How To Find The Source Of Low-Water Pressure In Your Bathroom Faucet
If your bathroom faucet has started releasing less water even when you have your handles turned all the way, the problem could be in a number of places under your sink or in the sink fixture itself. Broken parts, parts that have been moved and buildups of sediment can cause your water pressure to slowly decrease.
Whether you have the problem in your hot water, your cold water or both, basic troubleshooting should lead you to the source -- and fixing it isn't much harder:
Water Pressure Is Low On Only One Side
If water pressure is lower on one side than the other, you'll already be able to narrow down the problem to a few locations: the faucet supply tube or the faucet handle.
First, check the faucet supply tube for the side with the low water pressure. Shut off the valve, then unscrew the tube from the faucet. Place the faucet end of the tube into an empty bucket, then open the valve again. If your water pressure is fine, the problem is somewhere in your faucet. If not, there's probably a clog in the tube itself.
In either case, you can attempt to use a drain cleaning product to clear any clogs. If you want to use the cleaner on your faucet, you'll have to unhook your faucet first so you can pour the cleaner into the handle; remember to have the handle in the on position so the cleaner can flow through.
If this doesn't work, you may need to replace the part. Replacing a tube is easy enough, but replacing a whole faucet fixture is a little more pricey. If the problem is in the faucet itself and a drain cleaner doesn't fix it, it's possible that there is a broken part inside the handle preventing water from passing, and cleaners won't be able to break it down.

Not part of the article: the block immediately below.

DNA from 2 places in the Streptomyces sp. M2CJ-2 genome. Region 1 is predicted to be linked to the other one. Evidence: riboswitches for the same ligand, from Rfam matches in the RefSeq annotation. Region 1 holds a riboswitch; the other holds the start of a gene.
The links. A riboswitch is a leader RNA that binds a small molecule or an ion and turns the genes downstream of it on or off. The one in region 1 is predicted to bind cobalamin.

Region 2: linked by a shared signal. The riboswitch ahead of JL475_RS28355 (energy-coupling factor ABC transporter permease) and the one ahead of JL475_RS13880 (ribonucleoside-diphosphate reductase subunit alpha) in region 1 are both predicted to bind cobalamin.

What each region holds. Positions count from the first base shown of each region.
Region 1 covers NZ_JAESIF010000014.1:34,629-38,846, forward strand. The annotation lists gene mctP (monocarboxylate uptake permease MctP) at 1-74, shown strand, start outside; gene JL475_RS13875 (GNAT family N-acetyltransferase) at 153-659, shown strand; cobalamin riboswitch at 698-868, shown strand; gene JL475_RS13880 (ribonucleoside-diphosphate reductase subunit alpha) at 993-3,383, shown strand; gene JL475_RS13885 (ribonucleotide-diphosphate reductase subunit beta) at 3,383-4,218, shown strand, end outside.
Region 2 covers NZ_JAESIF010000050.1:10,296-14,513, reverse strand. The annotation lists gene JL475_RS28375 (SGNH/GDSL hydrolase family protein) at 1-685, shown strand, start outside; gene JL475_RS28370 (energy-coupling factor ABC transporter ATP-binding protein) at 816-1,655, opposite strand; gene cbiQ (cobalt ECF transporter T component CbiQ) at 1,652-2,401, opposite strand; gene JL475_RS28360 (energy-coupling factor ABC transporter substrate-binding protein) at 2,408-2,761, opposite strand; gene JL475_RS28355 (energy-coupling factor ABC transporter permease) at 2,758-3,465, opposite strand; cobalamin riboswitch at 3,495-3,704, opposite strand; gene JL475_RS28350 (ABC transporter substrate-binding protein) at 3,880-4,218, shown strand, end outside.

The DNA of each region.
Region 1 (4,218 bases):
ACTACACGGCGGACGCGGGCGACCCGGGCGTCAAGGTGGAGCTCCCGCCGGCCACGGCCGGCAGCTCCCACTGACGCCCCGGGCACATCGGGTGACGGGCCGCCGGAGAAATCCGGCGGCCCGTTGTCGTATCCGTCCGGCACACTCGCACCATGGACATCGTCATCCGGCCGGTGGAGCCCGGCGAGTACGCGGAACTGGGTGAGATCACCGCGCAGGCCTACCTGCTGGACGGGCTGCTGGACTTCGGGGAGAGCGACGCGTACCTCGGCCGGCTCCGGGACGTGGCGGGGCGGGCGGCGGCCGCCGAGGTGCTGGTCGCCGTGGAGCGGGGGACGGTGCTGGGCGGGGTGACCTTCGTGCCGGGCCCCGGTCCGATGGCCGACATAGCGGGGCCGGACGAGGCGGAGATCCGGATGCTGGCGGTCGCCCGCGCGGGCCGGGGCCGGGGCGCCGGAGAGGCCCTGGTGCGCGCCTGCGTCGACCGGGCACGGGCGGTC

Water Pressure Is Low On Both Sides
Low water pressure on both sides is usually more likely to be caused by a problem in the faucet, as its unlikely that both supply tubes will have clogged at the same time. In this case, unscrew the aerator, which is the part of your faucet where the water comes out. An aerator limits how much water comes out of your faucet with a small screen, and this screen can occasionally get clogged. Clean off the aerator by tapping it gently on your sink, running water over it with the top facing down or by blowing into it.
While it's unlikely that both supply tubes have been clogged, there could be a chance that both shutoff valves were bumped. If you recently moved things around under your sink, it could have bumped the valves partially closed. Do a quick check to make sure they're both fully open. While you're at it, make sure the flex lines aren't bent, as this can restrict water flow.
To learn more, contact a company like Fixture Shop with any questions you have.